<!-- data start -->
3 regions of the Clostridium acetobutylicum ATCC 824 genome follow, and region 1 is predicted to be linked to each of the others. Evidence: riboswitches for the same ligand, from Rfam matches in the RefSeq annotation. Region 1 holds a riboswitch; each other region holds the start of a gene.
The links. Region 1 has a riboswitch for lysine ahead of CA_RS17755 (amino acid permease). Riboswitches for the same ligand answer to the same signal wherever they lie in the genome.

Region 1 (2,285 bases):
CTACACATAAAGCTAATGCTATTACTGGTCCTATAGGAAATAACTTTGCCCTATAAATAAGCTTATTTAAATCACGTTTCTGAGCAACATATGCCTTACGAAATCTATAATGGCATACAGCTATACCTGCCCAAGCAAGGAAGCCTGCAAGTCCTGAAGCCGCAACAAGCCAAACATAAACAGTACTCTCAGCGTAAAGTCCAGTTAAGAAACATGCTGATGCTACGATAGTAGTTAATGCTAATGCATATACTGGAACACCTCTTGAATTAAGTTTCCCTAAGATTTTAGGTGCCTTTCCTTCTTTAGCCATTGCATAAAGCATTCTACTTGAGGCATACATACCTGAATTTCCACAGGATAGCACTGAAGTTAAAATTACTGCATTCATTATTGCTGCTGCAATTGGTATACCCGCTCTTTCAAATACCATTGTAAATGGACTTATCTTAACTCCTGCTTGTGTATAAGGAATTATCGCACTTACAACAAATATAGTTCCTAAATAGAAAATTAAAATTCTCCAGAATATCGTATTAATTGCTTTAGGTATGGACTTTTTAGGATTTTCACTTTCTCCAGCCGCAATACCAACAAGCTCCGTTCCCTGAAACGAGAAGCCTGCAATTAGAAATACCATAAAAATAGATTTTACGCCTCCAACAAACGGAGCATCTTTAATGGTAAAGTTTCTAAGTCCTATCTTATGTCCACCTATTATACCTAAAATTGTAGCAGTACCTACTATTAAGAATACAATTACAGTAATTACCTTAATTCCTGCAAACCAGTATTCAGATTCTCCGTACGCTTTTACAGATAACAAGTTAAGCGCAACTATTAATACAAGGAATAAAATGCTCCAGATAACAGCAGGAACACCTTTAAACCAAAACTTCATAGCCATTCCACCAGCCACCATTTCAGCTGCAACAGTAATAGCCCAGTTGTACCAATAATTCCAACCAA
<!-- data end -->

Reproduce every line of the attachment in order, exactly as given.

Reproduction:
3 regions of the Clostridium acetobutylicum ATCC 824 genome follow, and region 1 is predicted to be linked to each of the others. Evidence: riboswitches for the same ligand, from Rfam matches in the RefSeq annotation. Region 1 holds a riboswitch; each other region holds the start of a gene.
The links. Region 1 has a riboswitch for lysine ahead of CA_RS17755 (amino acid permease). Riboswitches for the same ligand answer to the same signal wherever they lie in the genome.

Region 1 (2,285 bases):
CTACACATAAAGCTAATGCTATTACTGGTCCTATAGGAAATAACTTTGCCCTATAAATAAGCTTATTTAAATCACGTTTCTGAGCAACATATGCCTTACGAAATCTATAATGGCATACAGCTATACCTGCCCAAGCAAGGAAGCCTGCAAGTCCTGAAGCCGCAACAAGCCAAACATAAACAGTACTCTCAGCGTAAAGTCCAGTTAAGAAACATGCTGATGCTACGATAGTAGTTAATGCTAATGCATATACTGGAACACCTCTTGAATTAAGTTTCCCTAAGATTTTAGGTGCCTTTCCTTCTTTAGCCATTGCATAAAGCATTCTACTTGAGGCATACATACCTGAATTTCCACAGGATAGCACTGAAGTTAAAATTACTGCATTCATTATTGCTGCTGCAATTGGTATACCCGCTCTTTCAAATACCATTGTAAATGGACTTATCTTAACTCCTGCTTGTGTATAAGGAATTATCGCACTTACAACAAATATAGTTCCTAAATAGAAAATTAAAATTCTCCAGAATATCGTATTAATTGCTTTAGGTATGGACTTTTTAGGATTTTCACTTTCTCCAGCCGCAATACCAACAAGCTCCGTTCCCTGAAACGAGAAGCCTGCAATTAGAAATACCATAAAAATAGATTTTACGCCTCCAACAAACGGAGCATCTTTAATGGTAAAGTTTCTAAGTCCTATCTTATGTCCACCTATTATACCTAAAATTGTAGCAGTACCTACTATTAAGAATACAATTACAGTAATTACCTTAATTCCTGCAAACCAGTATTCAGATTCTCCGTACGCTTTTACAGATAACAAGTTAAGCGCAACTATTAATACAAGGAATAAAATGCTCCAGATAACAGCAGGAACACCTTTAAACCAAAACTTCATAGCCATTCCACCAGCCACCATTTCAGCTGCAACAGTAATAGCCCAGTTGTACCAATAATTCCAACCAA